Legislation designed to address Tennessee’s emotional debate over whether to keep or scrap the Common Core academic standards passed unanimously Monday to a round of applause in the House of Representatives.
The bill goes Tuesday before the full Senate, where approval is also expected. Passage there would send the measure to the desk of Gov. Bill Haslam, who has signed off on the bill sponsored by Rep. Billy Spivey (R-Lewisburg) and Sen. Mike Bell (R-Riceville).
The compromise legislation is meant to appease Tennesseans who virulently oppose the Common Core State Standards for math and English — for reasons ranging from vagueness to federal overreach — as well as those who think the academic benchmarks are crucial to the state’s effort to improve the quality of Tennessee schools.
The bill would add an additional step — vetting by a panel appointed and approved by the legislature — to the current year-long standards review initiated last fall by the governor.
Spivey, who spearheaded the compromise, has said his bill ensures that Tennesseans have adequate input and oversight over the standards review. At the same time, he said, the compromise prevents mass confusion that a hasty jettison of the current standards, which Tennessee adopted in 2010, might cause. Numerous educators — from school superintendents to college presidents — have urged lawmakers to allow the current review process to work.
At least some supporters of Haslam’s education agenda were briefly concerned about a last-minute amendment by Rep. Matthew Hill (R-Jonesborough) that would have permitted parents to opt their children out of annual standardized testing.
However, Hill later withdrew the amendment and said he planned to take up the issue with the state Department of Education during the coming months.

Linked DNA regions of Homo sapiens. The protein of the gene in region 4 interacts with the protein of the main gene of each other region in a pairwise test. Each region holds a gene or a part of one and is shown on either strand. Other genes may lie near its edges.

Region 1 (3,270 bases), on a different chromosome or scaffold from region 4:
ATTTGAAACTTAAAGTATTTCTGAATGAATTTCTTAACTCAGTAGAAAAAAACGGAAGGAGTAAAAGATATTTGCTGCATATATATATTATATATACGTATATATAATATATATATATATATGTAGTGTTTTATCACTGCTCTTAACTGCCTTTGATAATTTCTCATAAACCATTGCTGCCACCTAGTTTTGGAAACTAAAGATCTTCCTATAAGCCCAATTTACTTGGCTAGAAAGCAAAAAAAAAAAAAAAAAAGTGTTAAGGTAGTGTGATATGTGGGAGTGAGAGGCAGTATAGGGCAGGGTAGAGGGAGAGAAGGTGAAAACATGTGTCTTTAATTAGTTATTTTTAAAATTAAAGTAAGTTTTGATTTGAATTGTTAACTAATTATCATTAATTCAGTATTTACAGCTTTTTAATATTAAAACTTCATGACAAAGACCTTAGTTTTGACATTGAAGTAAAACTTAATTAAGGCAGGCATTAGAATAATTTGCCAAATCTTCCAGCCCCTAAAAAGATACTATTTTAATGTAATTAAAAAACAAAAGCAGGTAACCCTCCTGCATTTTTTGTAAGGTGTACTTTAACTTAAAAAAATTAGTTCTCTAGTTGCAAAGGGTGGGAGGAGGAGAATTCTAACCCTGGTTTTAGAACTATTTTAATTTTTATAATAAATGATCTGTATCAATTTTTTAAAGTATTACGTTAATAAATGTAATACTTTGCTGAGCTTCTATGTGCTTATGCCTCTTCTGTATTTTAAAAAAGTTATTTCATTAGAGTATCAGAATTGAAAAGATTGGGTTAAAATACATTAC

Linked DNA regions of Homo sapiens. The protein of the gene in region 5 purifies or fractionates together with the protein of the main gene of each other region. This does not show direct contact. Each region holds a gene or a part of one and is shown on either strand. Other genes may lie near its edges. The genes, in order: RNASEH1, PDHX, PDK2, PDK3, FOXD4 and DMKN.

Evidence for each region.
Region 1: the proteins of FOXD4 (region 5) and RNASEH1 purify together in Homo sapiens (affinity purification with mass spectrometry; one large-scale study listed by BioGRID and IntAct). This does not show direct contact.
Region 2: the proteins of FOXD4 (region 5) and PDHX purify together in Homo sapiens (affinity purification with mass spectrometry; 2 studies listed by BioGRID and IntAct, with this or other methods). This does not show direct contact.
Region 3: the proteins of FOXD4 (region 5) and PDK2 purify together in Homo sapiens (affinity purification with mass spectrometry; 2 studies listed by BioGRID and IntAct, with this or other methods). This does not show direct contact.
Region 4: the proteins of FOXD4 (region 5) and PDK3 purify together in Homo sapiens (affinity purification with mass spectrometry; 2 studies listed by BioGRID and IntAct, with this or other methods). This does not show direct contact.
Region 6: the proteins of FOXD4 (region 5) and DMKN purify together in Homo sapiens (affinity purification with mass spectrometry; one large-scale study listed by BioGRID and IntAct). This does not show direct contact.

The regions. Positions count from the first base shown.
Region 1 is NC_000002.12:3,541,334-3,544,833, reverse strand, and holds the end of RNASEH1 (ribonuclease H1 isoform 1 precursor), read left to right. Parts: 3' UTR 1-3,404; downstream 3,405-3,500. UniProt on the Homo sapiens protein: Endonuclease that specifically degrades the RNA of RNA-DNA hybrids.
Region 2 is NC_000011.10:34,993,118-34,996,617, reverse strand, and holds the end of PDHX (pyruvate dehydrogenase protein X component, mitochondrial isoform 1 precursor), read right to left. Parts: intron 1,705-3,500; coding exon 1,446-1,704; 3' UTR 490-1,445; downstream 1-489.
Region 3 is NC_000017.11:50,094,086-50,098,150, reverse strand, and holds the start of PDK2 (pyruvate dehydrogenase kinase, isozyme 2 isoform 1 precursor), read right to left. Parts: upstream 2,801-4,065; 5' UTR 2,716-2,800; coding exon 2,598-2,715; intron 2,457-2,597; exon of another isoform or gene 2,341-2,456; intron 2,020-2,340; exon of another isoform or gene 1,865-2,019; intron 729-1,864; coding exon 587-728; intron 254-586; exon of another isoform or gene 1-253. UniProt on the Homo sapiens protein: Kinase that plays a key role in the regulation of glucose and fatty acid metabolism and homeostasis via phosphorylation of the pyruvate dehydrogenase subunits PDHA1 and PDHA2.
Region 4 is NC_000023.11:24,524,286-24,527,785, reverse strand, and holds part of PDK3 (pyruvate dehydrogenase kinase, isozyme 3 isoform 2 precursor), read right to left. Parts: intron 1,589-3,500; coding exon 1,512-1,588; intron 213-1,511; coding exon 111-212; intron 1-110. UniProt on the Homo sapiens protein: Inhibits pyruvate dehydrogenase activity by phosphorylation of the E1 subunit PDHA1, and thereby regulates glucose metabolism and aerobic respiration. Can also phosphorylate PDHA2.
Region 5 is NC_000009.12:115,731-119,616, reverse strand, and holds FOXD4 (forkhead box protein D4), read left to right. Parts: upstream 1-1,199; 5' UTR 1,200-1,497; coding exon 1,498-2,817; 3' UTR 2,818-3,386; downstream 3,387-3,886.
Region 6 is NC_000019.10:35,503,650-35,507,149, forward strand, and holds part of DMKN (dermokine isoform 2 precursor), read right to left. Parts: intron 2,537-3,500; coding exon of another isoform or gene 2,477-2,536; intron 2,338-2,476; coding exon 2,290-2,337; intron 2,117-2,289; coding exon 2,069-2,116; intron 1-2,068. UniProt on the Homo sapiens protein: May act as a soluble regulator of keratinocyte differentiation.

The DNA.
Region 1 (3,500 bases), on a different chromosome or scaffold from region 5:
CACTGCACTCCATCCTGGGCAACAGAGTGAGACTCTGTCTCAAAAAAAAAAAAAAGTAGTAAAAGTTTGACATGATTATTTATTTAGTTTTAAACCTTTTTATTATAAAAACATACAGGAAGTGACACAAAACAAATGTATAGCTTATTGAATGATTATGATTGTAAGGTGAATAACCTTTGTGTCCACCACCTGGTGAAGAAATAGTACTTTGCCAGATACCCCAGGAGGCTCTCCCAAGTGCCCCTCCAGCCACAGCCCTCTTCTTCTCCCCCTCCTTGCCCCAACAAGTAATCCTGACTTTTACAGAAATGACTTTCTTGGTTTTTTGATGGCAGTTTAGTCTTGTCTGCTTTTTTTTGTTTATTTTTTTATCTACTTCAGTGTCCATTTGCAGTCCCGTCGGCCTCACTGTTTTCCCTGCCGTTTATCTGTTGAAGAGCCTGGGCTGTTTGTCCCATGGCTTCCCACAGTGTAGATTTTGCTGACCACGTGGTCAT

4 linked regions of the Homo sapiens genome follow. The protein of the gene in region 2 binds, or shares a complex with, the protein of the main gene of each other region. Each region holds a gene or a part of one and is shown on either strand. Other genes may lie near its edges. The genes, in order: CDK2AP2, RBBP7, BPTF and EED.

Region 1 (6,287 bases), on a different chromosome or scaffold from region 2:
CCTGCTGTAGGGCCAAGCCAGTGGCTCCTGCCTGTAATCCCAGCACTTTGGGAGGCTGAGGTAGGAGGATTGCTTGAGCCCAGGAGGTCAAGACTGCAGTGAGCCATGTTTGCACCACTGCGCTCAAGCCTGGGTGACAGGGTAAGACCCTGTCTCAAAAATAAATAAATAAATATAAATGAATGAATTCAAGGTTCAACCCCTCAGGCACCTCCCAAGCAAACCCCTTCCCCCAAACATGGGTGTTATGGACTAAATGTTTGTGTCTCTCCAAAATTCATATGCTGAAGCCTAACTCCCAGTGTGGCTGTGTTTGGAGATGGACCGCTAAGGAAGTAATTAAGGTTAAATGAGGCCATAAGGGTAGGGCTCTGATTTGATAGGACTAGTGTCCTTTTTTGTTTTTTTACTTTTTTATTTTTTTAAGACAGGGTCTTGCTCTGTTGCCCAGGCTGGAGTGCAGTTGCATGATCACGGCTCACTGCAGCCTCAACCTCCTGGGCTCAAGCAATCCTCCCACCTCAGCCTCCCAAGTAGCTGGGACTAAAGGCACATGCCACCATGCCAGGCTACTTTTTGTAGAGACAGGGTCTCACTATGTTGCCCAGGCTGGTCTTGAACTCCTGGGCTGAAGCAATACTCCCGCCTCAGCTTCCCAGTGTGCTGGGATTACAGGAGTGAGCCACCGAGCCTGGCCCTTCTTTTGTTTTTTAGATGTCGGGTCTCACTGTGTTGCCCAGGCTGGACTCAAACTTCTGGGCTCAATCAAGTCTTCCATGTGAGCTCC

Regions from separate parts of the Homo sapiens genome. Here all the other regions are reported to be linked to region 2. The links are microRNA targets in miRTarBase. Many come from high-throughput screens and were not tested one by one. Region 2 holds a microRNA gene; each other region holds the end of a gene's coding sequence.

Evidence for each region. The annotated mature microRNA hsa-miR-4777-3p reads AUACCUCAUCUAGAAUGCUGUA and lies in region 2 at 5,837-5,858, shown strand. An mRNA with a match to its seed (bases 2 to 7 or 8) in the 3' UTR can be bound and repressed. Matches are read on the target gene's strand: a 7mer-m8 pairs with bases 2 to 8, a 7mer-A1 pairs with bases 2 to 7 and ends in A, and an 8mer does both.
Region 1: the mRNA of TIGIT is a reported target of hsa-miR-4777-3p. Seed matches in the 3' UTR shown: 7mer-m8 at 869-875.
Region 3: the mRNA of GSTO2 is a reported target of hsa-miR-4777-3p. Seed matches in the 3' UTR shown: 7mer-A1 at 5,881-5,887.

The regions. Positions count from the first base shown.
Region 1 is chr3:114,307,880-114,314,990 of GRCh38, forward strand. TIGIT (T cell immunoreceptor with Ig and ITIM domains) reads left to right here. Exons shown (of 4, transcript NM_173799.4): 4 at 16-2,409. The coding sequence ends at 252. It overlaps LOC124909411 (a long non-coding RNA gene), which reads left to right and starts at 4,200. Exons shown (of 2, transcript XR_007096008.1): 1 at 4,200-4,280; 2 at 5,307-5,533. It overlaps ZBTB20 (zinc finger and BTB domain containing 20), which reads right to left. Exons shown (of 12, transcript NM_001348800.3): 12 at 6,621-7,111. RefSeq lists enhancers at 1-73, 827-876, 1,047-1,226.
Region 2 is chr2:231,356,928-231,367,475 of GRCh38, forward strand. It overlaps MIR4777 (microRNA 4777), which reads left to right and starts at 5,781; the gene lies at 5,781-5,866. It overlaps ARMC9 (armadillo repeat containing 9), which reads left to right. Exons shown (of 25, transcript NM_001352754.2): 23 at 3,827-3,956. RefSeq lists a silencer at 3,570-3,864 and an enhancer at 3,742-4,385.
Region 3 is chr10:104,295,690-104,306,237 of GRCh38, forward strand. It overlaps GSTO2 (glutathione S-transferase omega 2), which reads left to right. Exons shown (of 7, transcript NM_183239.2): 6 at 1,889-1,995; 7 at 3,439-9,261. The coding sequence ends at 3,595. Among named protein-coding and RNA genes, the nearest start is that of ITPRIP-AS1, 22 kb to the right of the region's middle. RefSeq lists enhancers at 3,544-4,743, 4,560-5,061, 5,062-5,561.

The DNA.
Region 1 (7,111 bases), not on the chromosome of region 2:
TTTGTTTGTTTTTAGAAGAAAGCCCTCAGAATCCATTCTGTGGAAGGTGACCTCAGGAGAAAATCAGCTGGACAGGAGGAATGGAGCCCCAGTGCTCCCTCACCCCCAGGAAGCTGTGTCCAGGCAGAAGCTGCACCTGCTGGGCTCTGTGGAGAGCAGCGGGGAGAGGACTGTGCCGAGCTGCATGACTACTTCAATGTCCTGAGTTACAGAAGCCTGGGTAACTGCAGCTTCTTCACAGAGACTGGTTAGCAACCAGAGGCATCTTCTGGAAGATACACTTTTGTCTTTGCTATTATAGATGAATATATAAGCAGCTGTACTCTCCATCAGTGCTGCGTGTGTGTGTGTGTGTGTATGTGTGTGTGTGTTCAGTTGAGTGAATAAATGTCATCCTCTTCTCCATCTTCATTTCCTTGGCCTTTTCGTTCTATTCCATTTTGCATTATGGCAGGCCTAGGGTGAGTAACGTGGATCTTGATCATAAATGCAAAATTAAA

In other states, opting out of testing has been one of the most high-profile forms of protest to assessments associated with Common Core, which participants say have contributed to a culture of over-testing. Tennessee currently has no policy on opting out, which means students who do not take standardized assessments may receive failing grades for them.
An email from the advocacy group Tennesseans for Student Success urged recipients to contact their representatives to express concern about Hill’s amendment. “This amendment,” the email read, “would deprive teachers, schools, and our state with the only way to know whether our students are improving each year. In addition, this amendment would remove accountability to Tennessee’s taxpayers, since assessments are the way to know whether our tax dollars are being used effectively.”
Hill, who has been a vocal critic of Common Core, said on the House floor that the email was inflammatory. “It is not my intent to take children backwards,” he said. “It is my intent always to empower parents.”
In other business Monday, the House passed two bills aimed at the Achievement School District (ASD), the state’s school turnaround program. Both measures were developed in consultation with state and ASD leaders.
One bill would require the state Department of Education to notify schools of their status if they fall in the bottom 10 percent of the state’s schools — one year before the state releases its priority list of worst-performing schools. Schools on the priority list are eligible for takeover by the ASD, which generally turns them over to charter school operators.
The other bill would prohibit the ASD from taking over schools that are meeting or exceeding expectations in student growth.
Both bills have been approved by the Senate and now go to the governor’s desk for his signature.
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